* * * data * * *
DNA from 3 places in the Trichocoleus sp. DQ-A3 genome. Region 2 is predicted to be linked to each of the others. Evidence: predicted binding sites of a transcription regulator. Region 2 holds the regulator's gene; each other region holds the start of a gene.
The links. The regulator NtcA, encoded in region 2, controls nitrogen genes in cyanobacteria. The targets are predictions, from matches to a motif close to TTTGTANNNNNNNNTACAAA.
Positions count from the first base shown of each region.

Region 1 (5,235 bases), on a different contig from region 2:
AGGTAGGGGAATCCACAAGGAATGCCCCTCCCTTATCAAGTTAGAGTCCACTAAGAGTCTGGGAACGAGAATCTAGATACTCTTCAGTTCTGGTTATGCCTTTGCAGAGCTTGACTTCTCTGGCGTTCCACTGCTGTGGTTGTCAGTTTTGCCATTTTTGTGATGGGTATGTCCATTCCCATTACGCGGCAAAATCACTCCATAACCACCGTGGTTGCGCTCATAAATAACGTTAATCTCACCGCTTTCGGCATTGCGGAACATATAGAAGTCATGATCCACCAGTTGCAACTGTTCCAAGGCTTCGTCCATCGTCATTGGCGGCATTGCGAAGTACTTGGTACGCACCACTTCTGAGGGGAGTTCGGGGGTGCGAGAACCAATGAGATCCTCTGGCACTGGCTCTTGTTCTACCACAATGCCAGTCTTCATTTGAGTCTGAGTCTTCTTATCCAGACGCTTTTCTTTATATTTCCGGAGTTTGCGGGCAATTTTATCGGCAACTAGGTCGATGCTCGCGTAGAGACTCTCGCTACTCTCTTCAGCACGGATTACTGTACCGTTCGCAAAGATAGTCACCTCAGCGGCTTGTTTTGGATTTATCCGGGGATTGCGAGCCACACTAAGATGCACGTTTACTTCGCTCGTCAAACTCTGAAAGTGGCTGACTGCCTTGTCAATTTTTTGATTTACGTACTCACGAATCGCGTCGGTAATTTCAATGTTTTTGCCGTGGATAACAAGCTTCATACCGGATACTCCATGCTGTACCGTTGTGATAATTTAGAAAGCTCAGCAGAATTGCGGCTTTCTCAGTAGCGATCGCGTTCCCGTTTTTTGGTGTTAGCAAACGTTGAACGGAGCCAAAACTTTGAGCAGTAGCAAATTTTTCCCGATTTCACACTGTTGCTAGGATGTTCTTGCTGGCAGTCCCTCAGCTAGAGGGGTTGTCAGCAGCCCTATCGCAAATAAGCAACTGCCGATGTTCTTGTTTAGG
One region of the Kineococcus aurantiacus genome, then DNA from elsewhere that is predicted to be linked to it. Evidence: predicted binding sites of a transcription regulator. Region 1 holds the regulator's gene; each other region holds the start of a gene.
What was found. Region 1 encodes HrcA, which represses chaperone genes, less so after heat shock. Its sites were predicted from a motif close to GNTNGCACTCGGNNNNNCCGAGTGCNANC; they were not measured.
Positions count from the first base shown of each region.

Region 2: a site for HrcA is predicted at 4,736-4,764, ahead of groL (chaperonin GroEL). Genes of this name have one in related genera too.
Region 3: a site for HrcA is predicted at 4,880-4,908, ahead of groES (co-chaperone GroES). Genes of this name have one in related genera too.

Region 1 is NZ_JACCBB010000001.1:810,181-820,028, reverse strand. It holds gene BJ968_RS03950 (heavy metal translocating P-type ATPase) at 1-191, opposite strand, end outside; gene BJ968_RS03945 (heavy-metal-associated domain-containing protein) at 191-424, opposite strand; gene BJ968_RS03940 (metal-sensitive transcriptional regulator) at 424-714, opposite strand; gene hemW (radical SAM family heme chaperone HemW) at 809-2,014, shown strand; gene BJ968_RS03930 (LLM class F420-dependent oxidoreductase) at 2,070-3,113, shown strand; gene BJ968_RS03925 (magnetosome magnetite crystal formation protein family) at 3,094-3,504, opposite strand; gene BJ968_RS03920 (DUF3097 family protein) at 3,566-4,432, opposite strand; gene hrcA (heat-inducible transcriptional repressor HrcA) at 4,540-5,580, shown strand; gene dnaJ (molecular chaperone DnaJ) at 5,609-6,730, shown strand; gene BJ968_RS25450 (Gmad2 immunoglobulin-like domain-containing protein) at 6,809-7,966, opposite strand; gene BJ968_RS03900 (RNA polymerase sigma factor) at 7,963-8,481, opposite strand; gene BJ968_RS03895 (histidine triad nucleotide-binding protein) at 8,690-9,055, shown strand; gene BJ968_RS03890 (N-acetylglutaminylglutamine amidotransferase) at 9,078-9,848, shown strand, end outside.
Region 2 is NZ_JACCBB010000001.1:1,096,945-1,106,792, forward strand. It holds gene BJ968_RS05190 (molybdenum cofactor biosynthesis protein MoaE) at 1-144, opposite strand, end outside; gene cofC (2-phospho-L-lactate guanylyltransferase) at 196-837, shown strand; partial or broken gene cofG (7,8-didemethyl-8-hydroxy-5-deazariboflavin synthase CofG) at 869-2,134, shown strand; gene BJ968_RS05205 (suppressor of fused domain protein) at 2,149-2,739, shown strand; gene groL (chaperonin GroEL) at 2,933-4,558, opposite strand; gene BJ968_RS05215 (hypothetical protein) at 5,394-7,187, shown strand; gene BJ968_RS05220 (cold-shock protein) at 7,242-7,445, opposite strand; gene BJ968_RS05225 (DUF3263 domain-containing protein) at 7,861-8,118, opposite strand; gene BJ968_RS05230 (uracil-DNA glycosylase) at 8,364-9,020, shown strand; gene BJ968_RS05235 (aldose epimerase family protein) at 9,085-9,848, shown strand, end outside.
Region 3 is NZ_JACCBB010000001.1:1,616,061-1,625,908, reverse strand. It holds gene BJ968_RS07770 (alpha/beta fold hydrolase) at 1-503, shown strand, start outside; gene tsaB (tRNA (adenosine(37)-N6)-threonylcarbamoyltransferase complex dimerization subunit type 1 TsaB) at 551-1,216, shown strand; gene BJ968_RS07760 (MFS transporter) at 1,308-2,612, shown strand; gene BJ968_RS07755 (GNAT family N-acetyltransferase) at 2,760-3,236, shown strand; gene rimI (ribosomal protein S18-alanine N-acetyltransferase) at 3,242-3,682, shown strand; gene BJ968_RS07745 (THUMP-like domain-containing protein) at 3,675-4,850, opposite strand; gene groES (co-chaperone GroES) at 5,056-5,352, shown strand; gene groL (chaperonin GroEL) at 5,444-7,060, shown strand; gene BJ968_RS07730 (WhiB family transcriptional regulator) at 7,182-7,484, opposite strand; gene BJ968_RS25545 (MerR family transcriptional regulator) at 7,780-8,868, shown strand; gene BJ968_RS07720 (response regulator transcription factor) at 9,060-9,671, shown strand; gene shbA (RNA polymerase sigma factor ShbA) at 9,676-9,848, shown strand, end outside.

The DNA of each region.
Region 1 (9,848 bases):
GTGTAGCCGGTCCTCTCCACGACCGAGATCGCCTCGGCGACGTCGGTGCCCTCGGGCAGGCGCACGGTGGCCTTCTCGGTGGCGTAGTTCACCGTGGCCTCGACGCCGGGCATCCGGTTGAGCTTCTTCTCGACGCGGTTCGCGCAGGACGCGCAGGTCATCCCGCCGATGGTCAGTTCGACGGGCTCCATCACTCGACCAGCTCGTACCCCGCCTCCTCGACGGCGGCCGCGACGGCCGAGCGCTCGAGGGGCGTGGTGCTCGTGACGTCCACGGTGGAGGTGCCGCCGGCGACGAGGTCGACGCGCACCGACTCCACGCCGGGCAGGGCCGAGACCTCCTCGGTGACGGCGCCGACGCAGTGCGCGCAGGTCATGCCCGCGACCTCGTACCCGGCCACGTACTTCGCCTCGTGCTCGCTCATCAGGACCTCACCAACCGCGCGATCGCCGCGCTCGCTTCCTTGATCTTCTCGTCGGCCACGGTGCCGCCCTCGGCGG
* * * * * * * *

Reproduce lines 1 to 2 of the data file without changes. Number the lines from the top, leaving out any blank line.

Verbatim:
DNA from 3 places in the Trichocoleus sp. DQ-A3 genome. Region 2 is predicted to be linked to each of the others. Evidence: predicted binding sites of a transcription regulator. Region 2 holds the regulator's gene; each other region holds the start of a gene.
The links. The regulator NtcA, encoded in region 2, controls nitrogen genes in cyanobacteria. The targets are predictions, from matches to a motif close to TTTGTANNNNNNNNTACAAA.